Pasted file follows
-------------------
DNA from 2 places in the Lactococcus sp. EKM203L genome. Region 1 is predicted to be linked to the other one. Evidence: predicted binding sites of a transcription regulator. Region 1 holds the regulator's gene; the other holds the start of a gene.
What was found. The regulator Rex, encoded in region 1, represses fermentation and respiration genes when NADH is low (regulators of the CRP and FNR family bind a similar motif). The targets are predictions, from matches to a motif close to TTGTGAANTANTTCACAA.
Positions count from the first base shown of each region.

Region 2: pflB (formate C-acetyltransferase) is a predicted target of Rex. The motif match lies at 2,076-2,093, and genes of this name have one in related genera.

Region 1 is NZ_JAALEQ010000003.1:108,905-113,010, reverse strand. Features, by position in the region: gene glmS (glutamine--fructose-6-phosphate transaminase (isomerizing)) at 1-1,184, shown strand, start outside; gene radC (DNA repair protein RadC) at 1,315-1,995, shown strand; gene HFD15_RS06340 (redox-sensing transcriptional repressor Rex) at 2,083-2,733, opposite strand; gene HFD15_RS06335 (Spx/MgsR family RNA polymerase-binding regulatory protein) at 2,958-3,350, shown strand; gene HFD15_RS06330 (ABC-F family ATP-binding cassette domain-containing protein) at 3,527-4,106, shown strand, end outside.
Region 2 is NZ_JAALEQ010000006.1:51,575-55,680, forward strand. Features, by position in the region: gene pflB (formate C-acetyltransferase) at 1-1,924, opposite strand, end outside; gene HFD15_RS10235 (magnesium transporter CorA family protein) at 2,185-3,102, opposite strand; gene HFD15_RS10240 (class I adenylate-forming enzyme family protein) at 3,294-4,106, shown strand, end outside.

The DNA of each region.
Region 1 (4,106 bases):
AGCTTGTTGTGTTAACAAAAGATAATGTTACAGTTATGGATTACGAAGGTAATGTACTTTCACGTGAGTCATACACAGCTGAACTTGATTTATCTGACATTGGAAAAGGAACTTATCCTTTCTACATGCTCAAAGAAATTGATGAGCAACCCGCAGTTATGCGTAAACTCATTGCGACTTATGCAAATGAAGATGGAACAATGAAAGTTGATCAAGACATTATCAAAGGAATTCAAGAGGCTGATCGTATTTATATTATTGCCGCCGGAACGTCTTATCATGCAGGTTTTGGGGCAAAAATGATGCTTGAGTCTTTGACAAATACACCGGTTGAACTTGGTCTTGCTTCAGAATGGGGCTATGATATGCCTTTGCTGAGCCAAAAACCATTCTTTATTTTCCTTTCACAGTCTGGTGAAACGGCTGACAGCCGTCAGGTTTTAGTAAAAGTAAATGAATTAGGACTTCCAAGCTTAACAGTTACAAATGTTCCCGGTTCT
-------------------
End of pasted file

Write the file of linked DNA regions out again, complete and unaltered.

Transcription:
DNA from 2 places in the Lactococcus sp. EKM203L genome. Region 1 is predicted to be linked to the other one. Evidence: predicted binding sites of a transcription regulator. Region 1 holds the regulator's gene; the other holds the start of a gene.
What was found. The regulator Rex, encoded in region 1, represses fermentation and respiration genes when NADH is low (regulators of the CRP and FNR family bind a similar motif). The targets are predictions, from matches to a motif close to TTGTGAANTANTTCACAA.
Positions count from the first base shown of each region.

Region 2: pflB (formate C-acetyltransferase) is a predicted target of Rex. The motif match lies at 2,076-2,093, and genes of this name have one in related genera.

Region 1 is NZ_JAALEQ010000003.1:108,905-113,010, reverse strand. Features, by position in the region: gene glmS (glutamine--fructose-6-phosphate transaminase (isomerizing)) at 1-1,184, shown strand, start outside; gene radC (DNA repair protein RadC) at 1,315-1,995, shown strand; gene HFD15_RS06340 (redox-sensing transcriptional repressor Rex) at 2,083-2,733, opposite strand; gene HFD15_RS06335 (Spx/MgsR family RNA polymerase-binding regulatory protein) at 2,958-3,350, shown strand; gene HFD15_RS06330 (ABC-F family ATP-binding cassette domain-containing protein) at 3,527-4,106, shown strand, end outside.
Region 2 is NZ_JAALEQ010000006.1:51,575-55,680, forward strand. Features, by position in the region: gene pflB (formate C-acetyltransferase) at 1-1,924, opposite strand, end outside; gene HFD15_RS10235 (magnesium transporter CorA family protein) at 2,185-3,102, opposite strand; gene HFD15_RS10240 (class I adenylate-forming enzyme family protein) at 3,294-4,106, shown strand, end outside.

The DNA of each region.
Region 1 (4,106 bases):
AGCTTGTTGTGTTAACAAAAGATAATGTTACAGTTATGGATTACGAAGGTAATGTACTTTCACGTGAGTCATACACAGCTGAACTTGATTTATCTGACATTGGAAAAGGAACTTATCCTTTCTACATGCTCAAAGAAATTGATGAGCAACCCGCAGTTATGCGTAAACTCATTGCGACTTATGCAAATGAAGATGGAACAATGAAAGTTGATCAAGACATTATCAAAGGAATTCAAGAGGCTGATCGTATTTATATTATTGCCGCCGGAACGTCTTATCATGCAGGTTTTGGGGCAAAAATGATGCTTGAGTCTTTGACAAATACACCGGTTGAACTTGGTCTTGCTTCAGAATGGGGCTATGATATGCCTTTGCTGAGCCAAAAACCATTCTTTATTTTCCTTTCACAGTCTGGTGAAACGGCTGACAGCCGTCAGGTTTTAGTAAAAGTAAATGAATTAGGACTTCCAAGCTTAACAGTTACAAATGTTCCCGGTTCT